*IAEA official Graham Andrew told reporters in Vienna that the situation at Fukushima had not deteriorated, but could yet do so.
Japanese military helicopters have dropped four loads of water on the plant, trying to avert a full meltdown. Plant operators say they are trying to finish a power line which could bring the plant's cooling systems back online.
Some US military personnel in Japan have received potassium iodide tablets to help counter any radiation exposure and the US has urged American citizens living within 80km (50 miles) of the Fukushima complex to leave; Japan's own exclusion zone is only 20km.
The number of confirmed dead and missing now stands at nearly 13,000 while some 450,000 people have been staying in temporary shelters amid sub-zero night-time temperatures.
In Spite Of the crisis in Japan, the yen has risen close to its highest value against the US dollar since World War II. The BBC business reporter says the yen is being driven by market belief that Japan will need to repatriate some of its huge foreign holdings to pay for reconstruction.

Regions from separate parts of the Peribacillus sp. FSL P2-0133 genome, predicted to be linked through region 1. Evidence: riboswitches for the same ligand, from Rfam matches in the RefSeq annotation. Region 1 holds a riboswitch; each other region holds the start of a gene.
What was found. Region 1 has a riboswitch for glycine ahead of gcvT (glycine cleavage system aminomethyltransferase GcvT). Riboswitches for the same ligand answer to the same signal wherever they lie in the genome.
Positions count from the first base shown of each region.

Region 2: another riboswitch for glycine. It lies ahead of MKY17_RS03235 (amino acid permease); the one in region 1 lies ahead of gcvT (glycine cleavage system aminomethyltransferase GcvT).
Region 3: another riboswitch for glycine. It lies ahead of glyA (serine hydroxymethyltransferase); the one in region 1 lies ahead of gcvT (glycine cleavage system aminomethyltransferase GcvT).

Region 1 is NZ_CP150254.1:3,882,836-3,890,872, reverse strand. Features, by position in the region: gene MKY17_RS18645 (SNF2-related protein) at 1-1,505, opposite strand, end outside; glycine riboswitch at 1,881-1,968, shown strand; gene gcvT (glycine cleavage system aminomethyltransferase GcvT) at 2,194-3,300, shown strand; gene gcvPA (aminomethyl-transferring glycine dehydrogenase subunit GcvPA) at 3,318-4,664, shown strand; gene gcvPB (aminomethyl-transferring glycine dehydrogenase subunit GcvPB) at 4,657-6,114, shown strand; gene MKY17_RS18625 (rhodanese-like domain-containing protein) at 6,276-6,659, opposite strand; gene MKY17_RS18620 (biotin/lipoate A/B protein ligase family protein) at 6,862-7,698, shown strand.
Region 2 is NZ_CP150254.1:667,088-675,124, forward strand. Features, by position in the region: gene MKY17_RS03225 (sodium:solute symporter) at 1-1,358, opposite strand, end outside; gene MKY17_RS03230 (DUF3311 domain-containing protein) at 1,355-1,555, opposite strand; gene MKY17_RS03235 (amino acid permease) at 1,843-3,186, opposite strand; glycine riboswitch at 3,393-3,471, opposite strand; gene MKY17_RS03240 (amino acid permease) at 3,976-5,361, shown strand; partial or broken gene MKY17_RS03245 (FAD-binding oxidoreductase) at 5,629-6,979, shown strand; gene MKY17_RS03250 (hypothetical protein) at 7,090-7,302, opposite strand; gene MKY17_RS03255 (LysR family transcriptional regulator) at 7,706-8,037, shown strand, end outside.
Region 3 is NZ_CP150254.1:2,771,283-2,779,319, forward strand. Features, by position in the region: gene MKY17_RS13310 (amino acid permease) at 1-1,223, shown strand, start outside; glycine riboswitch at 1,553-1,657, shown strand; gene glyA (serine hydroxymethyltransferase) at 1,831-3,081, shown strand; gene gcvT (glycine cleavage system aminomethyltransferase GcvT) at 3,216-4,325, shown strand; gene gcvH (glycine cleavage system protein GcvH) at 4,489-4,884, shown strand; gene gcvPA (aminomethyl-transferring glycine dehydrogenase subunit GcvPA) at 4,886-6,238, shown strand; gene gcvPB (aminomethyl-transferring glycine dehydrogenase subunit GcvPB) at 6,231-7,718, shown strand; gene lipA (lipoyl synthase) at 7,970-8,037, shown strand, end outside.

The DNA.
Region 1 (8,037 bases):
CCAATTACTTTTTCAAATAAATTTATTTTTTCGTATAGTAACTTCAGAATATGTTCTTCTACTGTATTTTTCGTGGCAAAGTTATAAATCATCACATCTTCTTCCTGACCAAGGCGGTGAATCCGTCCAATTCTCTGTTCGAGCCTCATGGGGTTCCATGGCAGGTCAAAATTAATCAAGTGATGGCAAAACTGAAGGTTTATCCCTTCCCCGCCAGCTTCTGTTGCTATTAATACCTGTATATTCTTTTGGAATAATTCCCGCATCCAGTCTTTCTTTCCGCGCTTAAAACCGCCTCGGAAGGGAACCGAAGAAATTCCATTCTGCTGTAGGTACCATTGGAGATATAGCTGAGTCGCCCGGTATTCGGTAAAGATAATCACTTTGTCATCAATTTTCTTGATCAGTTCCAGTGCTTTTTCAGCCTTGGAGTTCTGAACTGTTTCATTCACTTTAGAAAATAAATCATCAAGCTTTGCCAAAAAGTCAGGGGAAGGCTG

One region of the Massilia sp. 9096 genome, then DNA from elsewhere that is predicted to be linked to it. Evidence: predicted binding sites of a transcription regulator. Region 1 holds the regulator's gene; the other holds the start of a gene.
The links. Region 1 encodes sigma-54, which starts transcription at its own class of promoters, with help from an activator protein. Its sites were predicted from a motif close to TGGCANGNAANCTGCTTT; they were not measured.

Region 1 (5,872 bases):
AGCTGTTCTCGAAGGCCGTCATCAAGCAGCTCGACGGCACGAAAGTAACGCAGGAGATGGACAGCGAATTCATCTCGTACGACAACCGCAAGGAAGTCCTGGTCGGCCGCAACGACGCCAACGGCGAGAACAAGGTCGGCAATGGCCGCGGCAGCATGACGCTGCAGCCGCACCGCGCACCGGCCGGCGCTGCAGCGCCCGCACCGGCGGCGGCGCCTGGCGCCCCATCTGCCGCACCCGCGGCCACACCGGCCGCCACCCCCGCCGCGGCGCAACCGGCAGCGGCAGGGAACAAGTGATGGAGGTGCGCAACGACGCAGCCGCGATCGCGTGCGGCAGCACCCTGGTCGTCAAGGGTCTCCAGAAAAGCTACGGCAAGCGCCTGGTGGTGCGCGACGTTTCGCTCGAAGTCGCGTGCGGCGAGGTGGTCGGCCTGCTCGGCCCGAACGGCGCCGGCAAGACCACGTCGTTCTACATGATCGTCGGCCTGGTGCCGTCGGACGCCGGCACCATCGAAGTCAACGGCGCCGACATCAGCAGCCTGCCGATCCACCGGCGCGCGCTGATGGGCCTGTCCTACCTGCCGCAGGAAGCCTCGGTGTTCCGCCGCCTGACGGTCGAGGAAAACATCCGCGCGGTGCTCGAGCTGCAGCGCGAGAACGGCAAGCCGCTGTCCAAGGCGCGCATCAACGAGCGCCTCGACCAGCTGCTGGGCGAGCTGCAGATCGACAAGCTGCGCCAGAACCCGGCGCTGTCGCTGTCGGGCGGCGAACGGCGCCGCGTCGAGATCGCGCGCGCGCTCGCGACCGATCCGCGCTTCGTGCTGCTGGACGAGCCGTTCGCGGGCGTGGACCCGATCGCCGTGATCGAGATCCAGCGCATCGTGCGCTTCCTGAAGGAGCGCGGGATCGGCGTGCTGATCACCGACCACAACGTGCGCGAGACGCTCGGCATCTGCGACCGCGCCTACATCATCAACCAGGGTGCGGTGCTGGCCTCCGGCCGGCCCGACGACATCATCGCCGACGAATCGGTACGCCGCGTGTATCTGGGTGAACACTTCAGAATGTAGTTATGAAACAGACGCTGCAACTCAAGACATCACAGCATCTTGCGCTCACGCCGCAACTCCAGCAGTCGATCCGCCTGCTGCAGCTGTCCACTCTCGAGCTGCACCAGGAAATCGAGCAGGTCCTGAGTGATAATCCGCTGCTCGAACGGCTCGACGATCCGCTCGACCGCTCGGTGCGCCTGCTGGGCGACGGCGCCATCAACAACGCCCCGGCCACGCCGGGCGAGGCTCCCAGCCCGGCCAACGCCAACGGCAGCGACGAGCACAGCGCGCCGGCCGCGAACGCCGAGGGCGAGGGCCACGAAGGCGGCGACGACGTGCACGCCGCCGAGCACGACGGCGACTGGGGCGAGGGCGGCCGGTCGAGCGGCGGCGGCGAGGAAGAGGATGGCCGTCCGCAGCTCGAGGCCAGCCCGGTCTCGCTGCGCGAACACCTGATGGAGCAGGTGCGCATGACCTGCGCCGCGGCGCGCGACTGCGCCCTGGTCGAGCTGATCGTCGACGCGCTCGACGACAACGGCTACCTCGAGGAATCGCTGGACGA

Live page reporters: Alexandra Fouché, Patrick Jackson, Olivia Lang, Matthew Davis and Stephanie Holmes
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*********Japan says it is stepping up efforts to cool overheating fuel at the tsunami-hit Fukushima Daiichi nuclear plant
Helicopters and water cannon have dumped seawater to try to prevent fuel rods melting, as engineers try to restore power to the coolant pumps.
The International Atomic Energy Agency says the situation remains serious but has not significantly worsened.
The confirmed death toll from Friday's 9.0 magnitude quake, which triggered the tsunami, has risen above 5,400.
Police say about 9,500 people are still missing.
IAEA official Graham Andrew told reporters in Vienna that the situation at Fukushima had not deteriorated, but could yet do so.
"We could say it's reasonably stable at the moment compared to yesterday," he said.
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